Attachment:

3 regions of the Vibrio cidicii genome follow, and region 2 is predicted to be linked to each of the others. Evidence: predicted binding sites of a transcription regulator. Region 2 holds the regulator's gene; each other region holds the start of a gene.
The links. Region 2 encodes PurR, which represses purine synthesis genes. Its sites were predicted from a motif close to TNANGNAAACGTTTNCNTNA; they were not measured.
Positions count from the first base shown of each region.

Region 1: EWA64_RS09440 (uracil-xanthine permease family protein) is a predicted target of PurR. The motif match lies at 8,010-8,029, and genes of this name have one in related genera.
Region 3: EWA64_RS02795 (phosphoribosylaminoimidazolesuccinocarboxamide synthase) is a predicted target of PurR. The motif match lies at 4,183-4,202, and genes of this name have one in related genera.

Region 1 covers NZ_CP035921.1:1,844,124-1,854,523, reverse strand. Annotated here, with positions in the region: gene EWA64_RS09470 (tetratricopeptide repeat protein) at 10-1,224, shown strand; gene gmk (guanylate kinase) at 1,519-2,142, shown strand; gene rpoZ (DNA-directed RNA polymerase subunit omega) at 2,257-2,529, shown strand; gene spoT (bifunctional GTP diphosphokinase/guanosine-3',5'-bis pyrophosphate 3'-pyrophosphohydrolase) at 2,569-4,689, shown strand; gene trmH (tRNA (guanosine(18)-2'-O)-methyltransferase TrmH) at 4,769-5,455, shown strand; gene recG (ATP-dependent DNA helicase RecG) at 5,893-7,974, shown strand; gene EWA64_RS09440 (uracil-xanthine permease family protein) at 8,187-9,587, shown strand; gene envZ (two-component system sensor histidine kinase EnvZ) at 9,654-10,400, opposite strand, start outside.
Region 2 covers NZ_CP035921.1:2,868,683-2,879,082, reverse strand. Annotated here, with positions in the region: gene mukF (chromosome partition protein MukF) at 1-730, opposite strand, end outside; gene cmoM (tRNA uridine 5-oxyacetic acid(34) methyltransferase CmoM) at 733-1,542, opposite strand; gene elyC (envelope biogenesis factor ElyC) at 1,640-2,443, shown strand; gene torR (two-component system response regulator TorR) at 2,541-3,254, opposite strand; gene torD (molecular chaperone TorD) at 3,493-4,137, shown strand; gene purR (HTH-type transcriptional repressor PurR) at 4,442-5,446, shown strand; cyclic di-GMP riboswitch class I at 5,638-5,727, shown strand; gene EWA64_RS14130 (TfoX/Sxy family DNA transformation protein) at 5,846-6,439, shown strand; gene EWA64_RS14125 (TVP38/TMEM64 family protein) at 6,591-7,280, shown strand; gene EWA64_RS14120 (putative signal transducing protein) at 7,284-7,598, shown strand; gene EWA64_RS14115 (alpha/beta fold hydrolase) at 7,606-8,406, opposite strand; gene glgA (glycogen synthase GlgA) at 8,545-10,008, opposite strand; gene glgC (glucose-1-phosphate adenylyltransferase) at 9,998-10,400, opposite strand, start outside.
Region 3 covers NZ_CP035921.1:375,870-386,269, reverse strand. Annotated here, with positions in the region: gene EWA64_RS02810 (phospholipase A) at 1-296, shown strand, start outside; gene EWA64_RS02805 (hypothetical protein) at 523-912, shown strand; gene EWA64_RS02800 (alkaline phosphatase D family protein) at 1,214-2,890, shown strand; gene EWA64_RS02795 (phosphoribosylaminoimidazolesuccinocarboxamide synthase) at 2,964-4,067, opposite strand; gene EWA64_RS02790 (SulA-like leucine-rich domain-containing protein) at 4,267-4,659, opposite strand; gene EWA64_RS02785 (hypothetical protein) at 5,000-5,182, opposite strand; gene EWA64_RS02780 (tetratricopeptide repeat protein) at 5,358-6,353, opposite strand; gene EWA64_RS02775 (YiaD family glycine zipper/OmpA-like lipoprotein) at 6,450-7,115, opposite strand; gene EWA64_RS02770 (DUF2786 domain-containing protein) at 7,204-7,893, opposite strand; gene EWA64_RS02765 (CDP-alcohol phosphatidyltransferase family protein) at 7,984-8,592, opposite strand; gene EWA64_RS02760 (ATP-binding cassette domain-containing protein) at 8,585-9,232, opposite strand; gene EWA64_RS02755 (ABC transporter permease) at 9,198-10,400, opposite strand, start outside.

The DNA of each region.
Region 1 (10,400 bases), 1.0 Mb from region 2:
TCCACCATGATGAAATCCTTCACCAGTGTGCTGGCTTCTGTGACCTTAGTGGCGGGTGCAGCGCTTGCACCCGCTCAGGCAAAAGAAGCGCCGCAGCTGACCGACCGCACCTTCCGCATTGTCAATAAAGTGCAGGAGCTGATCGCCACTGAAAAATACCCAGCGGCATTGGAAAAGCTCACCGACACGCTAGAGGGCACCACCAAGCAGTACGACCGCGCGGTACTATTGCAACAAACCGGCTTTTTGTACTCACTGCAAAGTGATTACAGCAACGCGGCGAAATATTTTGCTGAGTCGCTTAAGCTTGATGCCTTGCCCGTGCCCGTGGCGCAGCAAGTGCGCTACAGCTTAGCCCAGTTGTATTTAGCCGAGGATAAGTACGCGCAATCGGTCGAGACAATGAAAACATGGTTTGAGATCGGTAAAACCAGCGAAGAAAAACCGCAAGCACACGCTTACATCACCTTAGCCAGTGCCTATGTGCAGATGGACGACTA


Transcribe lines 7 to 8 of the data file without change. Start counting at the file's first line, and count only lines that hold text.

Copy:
Region 2 covers NZ_CP035921.1:2,868,683-2,879,082, reverse strand. Annotated here, with positions in the region: gene mukF (chromosome partition protein MukF) at 1-730, opposite strand, end outside; gene cmoM (tRNA uridine 5-oxyacetic acid(34) methyltransferase CmoM) at 733-1,542, opposite strand; gene elyC (envelope biogenesis factor ElyC) at 1,640-2,443, shown strand; gene torR (two-component system response regulator TorR) at 2,541-3,254, opposite strand; gene torD (molecular chaperone TorD) at 3,493-4,137, shown strand; gene purR (HTH-type transcriptional repressor PurR) at 4,442-5,446, shown strand; cyclic di-GMP riboswitch class I at 5,638-5,727, shown strand; gene EWA64_RS14130 (TfoX/Sxy family DNA transformation protein) at 5,846-6,439, shown strand; gene EWA64_RS14125 (TVP38/TMEM64 family protein) at 6,591-7,280, shown strand; gene EWA64_RS14120 (putative signal transducing protein) at 7,284-7,598, shown strand; gene EWA64_RS14115 (alpha/beta fold hydrolase) at 7,606-8,406, opposite strand; gene glgA (glycogen synthase GlgA) at 8,545-10,008, opposite strand; gene glgC (glucose-1-phosphate adenylyltransferase) at 9,998-10,400, opposite strand, start outside.
Region 3 covers NZ_CP035921.1:375,870-386,269, reverse strand. Annotated here, with positions in the region: gene EWA64_RS02810 (phospholipase A) at 1-296, shown strand, start outside; gene EWA64_RS02805 (hypothetical protein) at 523-912, shown strand; gene EWA64_RS02800 (alkaline phosphatase D family protein) at 1,214-2,890, shown strand; gene EWA64_RS02795 (phosphoribosylaminoimidazolesuccinocarboxamide synthase) at 2,964-4,067, opposite strand; gene EWA64_RS02790 (SulA-like leucine-rich domain-containing protein) at 4,267-4,659, opposite strand; gene EWA64_RS02785 (hypothetical protein) at 5,000-5,182, opposite strand; gene EWA64_RS02780 (tetratricopeptide repeat protein) at 5,358-6,353, opposite strand; gene EWA64_RS02775 (YiaD family glycine zipper/OmpA-like lipoprotein) at 6,450-7,115, opposite strand; gene EWA64_RS02770 (DUF2786 domain-containing protein) at 7,204-7,893, opposite strand; gene EWA64_RS02765 (CDP-alcohol phosphatidyltransferase family protein) at 7,984-8,592, opposite strand; gene EWA64_RS02760 (ATP-binding cassette domain-containing protein) at 8,585-9,232, opposite strand; gene EWA64_RS02755 (ABC transporter permease) at 9,198-10,400, opposite strand, start outside.